“If there is gender imbalance today then yes there’s that the woman is asked to do more or car more, but not the only reason,” Cavicchioli continued. “There’s also this ‘Matrix’, or cultural construction around us, that convinces us that’s our role.”

Just look at most corporate PowerPoint presentations: The future is commonly visualised as a single man on top of a mountain, Cavicchioli said. “That’s one of those constructions that’s nothing to do with family. It’s this iconography that tells you’re subliminally that you’re not part of that,” she explained.

“When it comes to the future, the vision, being empowered – that’s the man at the top. I can think of so many other examples in communications. Once you pay attention, you understand we still have so many examples where women are not even there. But that’s just one of the possible worlds.

“If we decide it’s not the only world we live in, we’ll break the Matrix.”

When asked if this is also being reflected in the advertising brands put forward today, Cavicchioli said she believed fashion brands such as those owned by Luxottica are on the whole good at reflecting both men and women.

“The question is arguably more about standards of beauty rather than gender balance being represented,” she said. “With brands like Ray-Ban and Oakley, I think we do a good job. The bigger problem is internal imagery and concepts and how we support these perhaps unconsciously.”

Whether it’s gender equality or initiatives of inclusiveness, Nine chief sales officer, Michael Stephenson saw two areas being vital to success: The plan, and the execution of the plan.

“Most things that fail are not because the intent isn’t there, but because the execution was poor,” he claimed. “Often it’s because we’ve tried to move too quickly from A-Z. These things don’t happen overnight, they happen on the margin, through small incremental changes happening regularly so you get a continuous cycle of improvement.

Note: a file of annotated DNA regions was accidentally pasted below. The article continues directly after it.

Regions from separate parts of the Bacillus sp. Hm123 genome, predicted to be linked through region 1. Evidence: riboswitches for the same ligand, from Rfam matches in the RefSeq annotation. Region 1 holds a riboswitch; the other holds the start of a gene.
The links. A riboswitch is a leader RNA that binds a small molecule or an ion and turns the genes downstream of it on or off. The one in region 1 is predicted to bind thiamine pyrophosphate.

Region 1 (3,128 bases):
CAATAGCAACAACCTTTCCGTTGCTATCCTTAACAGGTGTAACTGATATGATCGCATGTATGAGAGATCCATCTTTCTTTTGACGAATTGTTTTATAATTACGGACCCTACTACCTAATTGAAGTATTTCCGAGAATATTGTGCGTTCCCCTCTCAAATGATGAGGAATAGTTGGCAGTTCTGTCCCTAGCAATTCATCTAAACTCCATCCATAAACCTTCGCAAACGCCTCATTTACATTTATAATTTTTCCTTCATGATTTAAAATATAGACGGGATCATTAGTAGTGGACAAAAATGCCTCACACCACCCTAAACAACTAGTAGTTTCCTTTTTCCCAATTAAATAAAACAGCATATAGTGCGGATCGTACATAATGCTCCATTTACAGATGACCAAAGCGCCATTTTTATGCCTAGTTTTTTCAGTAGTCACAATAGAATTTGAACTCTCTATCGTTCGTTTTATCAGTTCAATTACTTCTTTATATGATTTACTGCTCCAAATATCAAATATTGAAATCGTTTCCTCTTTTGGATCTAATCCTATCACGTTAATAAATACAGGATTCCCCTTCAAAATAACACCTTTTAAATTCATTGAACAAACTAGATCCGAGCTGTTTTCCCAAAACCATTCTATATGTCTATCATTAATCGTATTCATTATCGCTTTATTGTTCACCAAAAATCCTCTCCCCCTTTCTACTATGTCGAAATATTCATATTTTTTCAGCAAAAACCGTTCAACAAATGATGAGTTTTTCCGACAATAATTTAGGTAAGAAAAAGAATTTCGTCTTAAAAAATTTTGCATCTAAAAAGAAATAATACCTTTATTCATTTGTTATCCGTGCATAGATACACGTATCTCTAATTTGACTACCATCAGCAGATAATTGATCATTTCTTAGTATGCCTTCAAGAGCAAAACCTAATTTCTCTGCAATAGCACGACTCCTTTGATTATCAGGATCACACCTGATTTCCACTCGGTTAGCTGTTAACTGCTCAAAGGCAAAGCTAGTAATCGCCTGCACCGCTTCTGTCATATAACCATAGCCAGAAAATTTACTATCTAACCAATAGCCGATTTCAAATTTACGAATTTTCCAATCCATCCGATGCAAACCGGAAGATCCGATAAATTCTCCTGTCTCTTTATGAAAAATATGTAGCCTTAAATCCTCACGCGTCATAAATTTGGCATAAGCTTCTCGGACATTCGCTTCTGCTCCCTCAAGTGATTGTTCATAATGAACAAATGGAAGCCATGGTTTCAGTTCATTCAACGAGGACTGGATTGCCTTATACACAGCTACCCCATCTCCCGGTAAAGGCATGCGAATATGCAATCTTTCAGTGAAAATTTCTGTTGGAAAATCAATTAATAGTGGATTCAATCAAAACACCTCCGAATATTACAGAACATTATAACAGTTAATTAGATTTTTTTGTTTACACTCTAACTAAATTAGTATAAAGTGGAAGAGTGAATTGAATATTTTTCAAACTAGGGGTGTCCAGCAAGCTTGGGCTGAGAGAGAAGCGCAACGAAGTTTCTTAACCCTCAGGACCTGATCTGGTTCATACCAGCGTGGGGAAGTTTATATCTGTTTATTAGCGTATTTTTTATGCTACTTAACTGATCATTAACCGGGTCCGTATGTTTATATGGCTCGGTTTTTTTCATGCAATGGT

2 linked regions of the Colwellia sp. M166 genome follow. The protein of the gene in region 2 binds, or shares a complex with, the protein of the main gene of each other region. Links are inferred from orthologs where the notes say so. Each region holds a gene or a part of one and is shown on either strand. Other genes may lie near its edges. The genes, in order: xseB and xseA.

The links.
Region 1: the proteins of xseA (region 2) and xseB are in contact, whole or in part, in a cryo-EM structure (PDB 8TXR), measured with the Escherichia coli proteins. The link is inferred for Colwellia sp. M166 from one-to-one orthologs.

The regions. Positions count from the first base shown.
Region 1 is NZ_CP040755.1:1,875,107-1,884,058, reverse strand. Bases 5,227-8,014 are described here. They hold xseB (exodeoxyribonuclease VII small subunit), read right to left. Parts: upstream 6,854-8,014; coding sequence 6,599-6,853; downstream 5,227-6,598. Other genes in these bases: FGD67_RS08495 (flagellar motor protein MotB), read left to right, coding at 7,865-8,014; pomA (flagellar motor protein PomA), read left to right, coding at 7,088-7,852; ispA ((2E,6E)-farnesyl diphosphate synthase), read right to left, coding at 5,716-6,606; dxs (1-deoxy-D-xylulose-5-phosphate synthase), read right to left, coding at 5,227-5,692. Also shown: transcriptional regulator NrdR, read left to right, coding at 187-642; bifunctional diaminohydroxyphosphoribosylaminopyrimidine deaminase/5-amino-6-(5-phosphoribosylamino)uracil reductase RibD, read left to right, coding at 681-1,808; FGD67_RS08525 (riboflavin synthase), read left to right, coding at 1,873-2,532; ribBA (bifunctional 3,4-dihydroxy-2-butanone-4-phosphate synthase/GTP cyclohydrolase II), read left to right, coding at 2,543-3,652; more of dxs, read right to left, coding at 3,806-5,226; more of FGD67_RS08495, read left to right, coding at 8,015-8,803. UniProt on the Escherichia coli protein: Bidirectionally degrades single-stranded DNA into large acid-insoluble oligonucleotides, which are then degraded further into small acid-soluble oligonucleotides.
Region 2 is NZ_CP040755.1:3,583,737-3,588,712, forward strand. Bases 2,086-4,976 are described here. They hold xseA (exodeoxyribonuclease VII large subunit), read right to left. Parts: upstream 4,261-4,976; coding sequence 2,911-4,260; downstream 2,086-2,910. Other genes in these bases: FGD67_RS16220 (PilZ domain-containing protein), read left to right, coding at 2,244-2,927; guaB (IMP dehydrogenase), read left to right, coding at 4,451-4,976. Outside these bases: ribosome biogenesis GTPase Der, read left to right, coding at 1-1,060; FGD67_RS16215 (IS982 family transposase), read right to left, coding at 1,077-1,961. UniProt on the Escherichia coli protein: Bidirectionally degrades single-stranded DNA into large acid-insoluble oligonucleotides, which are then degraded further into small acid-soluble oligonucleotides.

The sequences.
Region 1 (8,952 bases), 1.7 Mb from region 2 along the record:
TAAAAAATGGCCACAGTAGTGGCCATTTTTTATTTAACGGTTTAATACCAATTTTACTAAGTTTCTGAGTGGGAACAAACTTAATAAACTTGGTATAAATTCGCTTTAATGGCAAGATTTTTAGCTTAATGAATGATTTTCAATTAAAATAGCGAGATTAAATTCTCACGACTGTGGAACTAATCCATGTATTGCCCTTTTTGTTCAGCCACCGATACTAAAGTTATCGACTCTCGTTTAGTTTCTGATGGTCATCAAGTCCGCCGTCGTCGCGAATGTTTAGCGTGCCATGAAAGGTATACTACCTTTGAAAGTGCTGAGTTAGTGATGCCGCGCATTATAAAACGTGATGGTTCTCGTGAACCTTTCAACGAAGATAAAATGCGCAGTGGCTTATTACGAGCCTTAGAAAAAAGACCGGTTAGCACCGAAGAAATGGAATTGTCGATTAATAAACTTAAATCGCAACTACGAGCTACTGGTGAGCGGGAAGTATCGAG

“These changes, whether they’re cultural norms or way we think about equality, diversity, inclusion and so on, are not for one month or one year, it’s for forever. If you’re doing something that’s forever, it needs to be built on great foundations and you need to move slowly, on the margin, and consistently over time now.”

Palfreyman saw these foundations as what organisations stand for, how behaviours link back to values and how you do business.

“It has to be deliberate - it has to be discussed and driven at a board and executive level, and all organisational divisions need to be involved, too,” she said. “You need to identify these barriers, and you won’t hear that from executives or people leader, it’s getting that feedback from the ground up. This doesn’t happen by accident.

“At SBS, we do a lot on culture and it’s in the executive discussions monthly. That’s the only way to consistently flex the muscle until it becomes business as usual.”

In this vein, Cavicchioli pointed to one organisation’s hiring process that insists every executive position open have both male and female candidates proposed.